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Weenie Miller
American basketball player and coach

Weenie Miller

Weenie Miller
The basics

Quick Facts

Intro American basketball player and coach
Was Sports coach Basketball coach
From United States of America
Field Sports
Gender male
Birth 1922, Richmond, City of Richmond, Victoria, USA
Death 23 May 2003, Virginia Beach, Virginia, USA (aged 81 years)
Sports Teams
Richmond Spiders
The details (from wikipedia)


Louis F. "Weenie" Miller (1922 – May 23, 2003) was an American college basketball coach, athletic director, and sportcaster. Born in Richmond, Virginia, Miller endured a nine-year head coaching career with Hampden–Sydney College, Washington & Lee University, and, most notably, the Virginia Military Institute, where he led the Keydets to the school's first NCAA tournament appearance in 1964.

Miller graduated from the University of Richmond in 1947 where he earned all-state honors in baseball and basketball. In addition to serving as a coach in multiple sports, Miller enjoyed a brief semi-professional career in baseball and basketball.

Early life

Miller was born in Richmond, Virginia in 1922. He attended Benedictine High School, a private Catholic military school, where he was an exceptional athlete. Miller continued his athletic career at the University of Richmond. As a senior, Miller captained the school's basketball and baseball teams. He went on to earn All-State honors in both sports and make the All-Southern Conference team in baseball.

Following his graduation from Richmond in 1947, Miller became the head football, baseball and basketball coach at nearby Glen Allen High School. In addition, Miller played minor league baseball for the Norfolk Tars of the now defunct Piedmont League, as well as the Richmond Barons basketball team.

Coaching career

In 1955, Miller received his first head coaching job at Hampden–Sydney College in the town of the same name. In his two seasons with the Tigers, which were both winning seasons, Miller had a 29–23 record. He then left for Washington & Lee in Lexington, Virginia where he stayed for one season.

Following his stints at Hampden–Sydney and Washington & Lee, Miller moved up to the Division I ranks in 1958, taking a job as head basketball coach of the Virginia Military Institute, situated adjacent to Washington & Lee in Lexington. Although five of his six seasons at VMI were losing seasons, Miller was notable for leading the Keydets to their first Southern Conference tournament championship in 1964. In the semifinals of the tournament, VMI upset the nationally ranked Davidson Wildcats, led by Lefty Driesell, by a score of 82–81 at the Charlotte Coliseum. Davidson was 22–4 and 9–2 in the SoCon and had beaten the Keydets by 38 points earlier in the year. VMI went on to defeat George Washington in the tournament finals, though they were promptly eliminated by the Princeton Tigers in the first round of the NCAA tournament.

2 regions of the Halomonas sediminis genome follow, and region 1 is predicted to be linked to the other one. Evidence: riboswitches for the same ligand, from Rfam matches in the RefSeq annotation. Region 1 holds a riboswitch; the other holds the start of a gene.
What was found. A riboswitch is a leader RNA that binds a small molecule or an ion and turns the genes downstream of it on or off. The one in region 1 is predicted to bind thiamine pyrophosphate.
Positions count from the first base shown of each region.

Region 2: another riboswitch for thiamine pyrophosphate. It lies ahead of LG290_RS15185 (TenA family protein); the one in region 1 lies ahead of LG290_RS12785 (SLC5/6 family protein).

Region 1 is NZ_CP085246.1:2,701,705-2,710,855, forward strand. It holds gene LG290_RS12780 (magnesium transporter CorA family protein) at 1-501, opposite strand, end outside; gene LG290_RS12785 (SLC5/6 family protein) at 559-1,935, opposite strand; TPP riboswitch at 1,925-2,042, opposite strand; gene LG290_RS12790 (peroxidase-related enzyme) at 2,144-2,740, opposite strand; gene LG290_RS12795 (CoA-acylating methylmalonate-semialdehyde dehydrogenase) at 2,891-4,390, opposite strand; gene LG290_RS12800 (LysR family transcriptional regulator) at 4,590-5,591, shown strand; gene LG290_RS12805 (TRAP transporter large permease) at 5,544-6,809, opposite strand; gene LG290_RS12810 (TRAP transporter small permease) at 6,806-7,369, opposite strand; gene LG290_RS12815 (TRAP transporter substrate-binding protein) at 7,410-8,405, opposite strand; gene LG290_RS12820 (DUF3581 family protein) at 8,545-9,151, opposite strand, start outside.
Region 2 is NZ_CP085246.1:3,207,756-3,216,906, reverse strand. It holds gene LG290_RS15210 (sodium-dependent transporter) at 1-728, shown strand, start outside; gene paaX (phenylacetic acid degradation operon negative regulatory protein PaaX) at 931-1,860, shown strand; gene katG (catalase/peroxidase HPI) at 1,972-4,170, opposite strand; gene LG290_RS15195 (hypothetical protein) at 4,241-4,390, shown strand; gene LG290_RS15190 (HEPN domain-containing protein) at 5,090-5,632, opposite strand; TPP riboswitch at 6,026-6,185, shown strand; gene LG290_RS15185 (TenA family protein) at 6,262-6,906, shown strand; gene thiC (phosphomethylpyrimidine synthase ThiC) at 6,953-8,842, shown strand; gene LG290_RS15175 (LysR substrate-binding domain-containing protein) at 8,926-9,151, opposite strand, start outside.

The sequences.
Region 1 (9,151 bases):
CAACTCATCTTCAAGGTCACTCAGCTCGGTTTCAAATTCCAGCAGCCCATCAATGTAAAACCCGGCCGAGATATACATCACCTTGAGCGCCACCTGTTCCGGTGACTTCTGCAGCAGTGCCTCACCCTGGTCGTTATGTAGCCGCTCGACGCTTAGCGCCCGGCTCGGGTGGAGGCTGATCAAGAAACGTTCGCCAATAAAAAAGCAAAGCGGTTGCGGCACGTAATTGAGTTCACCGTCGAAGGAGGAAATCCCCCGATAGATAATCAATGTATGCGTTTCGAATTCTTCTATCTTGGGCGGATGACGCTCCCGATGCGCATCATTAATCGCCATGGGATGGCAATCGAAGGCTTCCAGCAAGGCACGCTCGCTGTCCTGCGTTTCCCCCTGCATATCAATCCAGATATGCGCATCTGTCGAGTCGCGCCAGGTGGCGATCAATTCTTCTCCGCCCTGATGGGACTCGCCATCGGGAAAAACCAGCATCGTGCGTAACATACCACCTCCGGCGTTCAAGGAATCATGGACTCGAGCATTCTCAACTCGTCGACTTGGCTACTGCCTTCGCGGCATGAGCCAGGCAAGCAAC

Following the conclusion of the 1963–64 season, Miller resigned from the Institute, and was replaced by his assistant Gary McPherson.

Later career

Following his tenure as a coach, Miller entered private business for twenty years. During this time, Miller worked as a radio color commentator for VMI alongside Joe Knakal through the 1970s and early 1980s. He later spent six years working the same job for Hampden–Sydney.

Miller was named the Hampden–Sydney athletic director in 1986. Under his direction, the Tigers won their first ODAC baseball championship in 1989. He also established the Hampden-Sydney College Athletic Hall of Fame in 1988. After a long career devoted to college athletics, Miller was added to the Athletic Hall of Fame of Richmond, Hampden–Sydney, and VMI, as well as the Virginia Sports Hall of Fame.

Head coaching record


Season Team Overall Conference Standing Postseason
Hampden–Sydney (Mason–Dixon Conference)
1955–56 Hampden–Sydney 15–11
1956–57 Hampden–Sydney 14–12
Hampden–Sydney: 29–23
Washington & Lee (Southern Conference)
1957–58 Washington & Lee 9–16 4–9 9th
Washington & Lee: 9–16 4–9
VMI Keydets (Southern Conference)
1958–59 VMI 5–13 2–11 9th
1959–60 VMI 4–16 3–11 7th
1960–61 VMI 5–17 3–11 8th
1961–62 VMI 9–11 6–8 6th
1962–63 VMI 6–15 6–10 7th
1963–64 VMI 12–12 7–7 4th NCAA First Round
VMI: 41–83 27–58
Total: 79–123


The contents of this page are sourced from Wikipedia article on 04 Aug 2020. The contents are available under the CC BY-SA 4.0 license.
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